Twitter,, Suicides, and One Direction

Twitter, ask. Fm, trolls, one direction all made the news

You might have noticed the last few weeks on the Internet have been, for want of a better word, tragic. At the beginning of last month, Twitter made headlines after Caroline Criado-Perez, who had fronted a successful campaign to put Jane Austin on the £10 note, was barraged by tweets threatening rape, murder and more. In Britain, this sparked a national debate, peaking (but far from concluding) in a day-long boycott of the social networking site a few weeks ago.

Twitter, ask. Fm, trolls, one direction all made the news

The Internet Is Sometimes Awful

Unfortunately, because being reprehensible is not merely confined to Twitter, more awful news followed. are next to be under fire following the death of teenager Hannah Smith, who took her own life after being encouraged to by other users on the site. Another boy, Daniel Perry, also committed suicide a few days ago, having being blackmailed online by a person he had been chatting to, under the impression that they were a similarly-aged girl.

After all of this tragedy, we find ourselves in uncharted territory; “trolls” (a water-thin term in my opinion) are starting to feel the pinch of real-world consequences of public “naming-and-shaming”, and sometimes imprisonment in the UK. The media frames these people as “loners” and bandies the term “autistic” around; but some who harassed Criado-Perez are educated professionals, with families.

The Internet seems to make people act in very strange ways. It creates a “space” outside of the norm; making them comfortable enough to tell people to kill themselves, without ever considering that there are other real human beings in front of every screen. Can we hold them to account? Should and others be doing more to regulate such interactions? It’s unprecedented ground, legally, and we need to tread carefully.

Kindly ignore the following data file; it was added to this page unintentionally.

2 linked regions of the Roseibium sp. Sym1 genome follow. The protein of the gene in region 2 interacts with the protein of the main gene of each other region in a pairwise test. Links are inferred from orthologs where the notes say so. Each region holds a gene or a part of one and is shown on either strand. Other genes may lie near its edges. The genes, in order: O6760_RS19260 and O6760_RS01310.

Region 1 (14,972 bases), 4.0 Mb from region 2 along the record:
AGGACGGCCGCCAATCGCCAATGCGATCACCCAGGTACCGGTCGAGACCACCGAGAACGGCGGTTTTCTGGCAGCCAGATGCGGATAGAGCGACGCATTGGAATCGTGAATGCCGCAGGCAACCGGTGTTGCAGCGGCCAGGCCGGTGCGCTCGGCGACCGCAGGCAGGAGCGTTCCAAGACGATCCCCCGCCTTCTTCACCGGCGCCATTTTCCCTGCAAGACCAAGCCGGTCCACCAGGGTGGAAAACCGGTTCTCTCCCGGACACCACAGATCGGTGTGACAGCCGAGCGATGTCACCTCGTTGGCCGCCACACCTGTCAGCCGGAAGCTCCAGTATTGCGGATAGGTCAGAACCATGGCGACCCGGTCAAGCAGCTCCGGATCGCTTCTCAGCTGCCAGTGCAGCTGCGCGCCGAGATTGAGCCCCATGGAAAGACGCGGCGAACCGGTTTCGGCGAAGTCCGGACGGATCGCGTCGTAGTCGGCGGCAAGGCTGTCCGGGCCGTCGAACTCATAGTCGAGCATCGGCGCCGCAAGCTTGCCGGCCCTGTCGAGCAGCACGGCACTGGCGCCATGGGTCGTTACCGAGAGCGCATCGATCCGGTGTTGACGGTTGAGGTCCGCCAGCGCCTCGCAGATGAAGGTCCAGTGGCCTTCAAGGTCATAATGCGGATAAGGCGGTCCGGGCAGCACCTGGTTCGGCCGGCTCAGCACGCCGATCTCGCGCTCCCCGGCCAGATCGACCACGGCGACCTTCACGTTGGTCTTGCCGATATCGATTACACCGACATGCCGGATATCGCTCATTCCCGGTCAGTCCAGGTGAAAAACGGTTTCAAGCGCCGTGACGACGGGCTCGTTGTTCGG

What we certainly didn’t need was a group of people cheapening the issues at hand. But, that’s what we’ve got: in a completely bizarre twist on similar stories this week, fans of the big-haired boy-band One Direction joined the fray. The British broadcasters Channel 4 aired a documentary on two weeks ago called “Crazy About One Direction”, which examined some of the extreme measures acolytes of the band go to in order to worship at the altar of vapid pop music.

Because the demographic of the “1D fandom” (teenagers with nothing better to do) seemingly rules social media, Twitter reacted in a fit of rage and incomprehensibly long hashtags, culminating in a rumour that 42 fans took their own lives. Because of a documentary. A documentary that claimed they were over-zealous. The irony is palpable, and currently we can all bask in it because these rumours are completely unfounded – wouldn’t a spate of suicides have been reported on by, well, any news source?

Without a shred of evidence, in creating this rumour, the fans bely a lack of understanding of the gravity of suicide. To throw the term around, as these teens are doing, undermines the real tragedy of other families who have suffered this week, and only serves to perpetuate the discourse of hyperbole and ignorance that frames much current Internet debate.

If you, or someone you know, is struggling with depression please talk to a professional.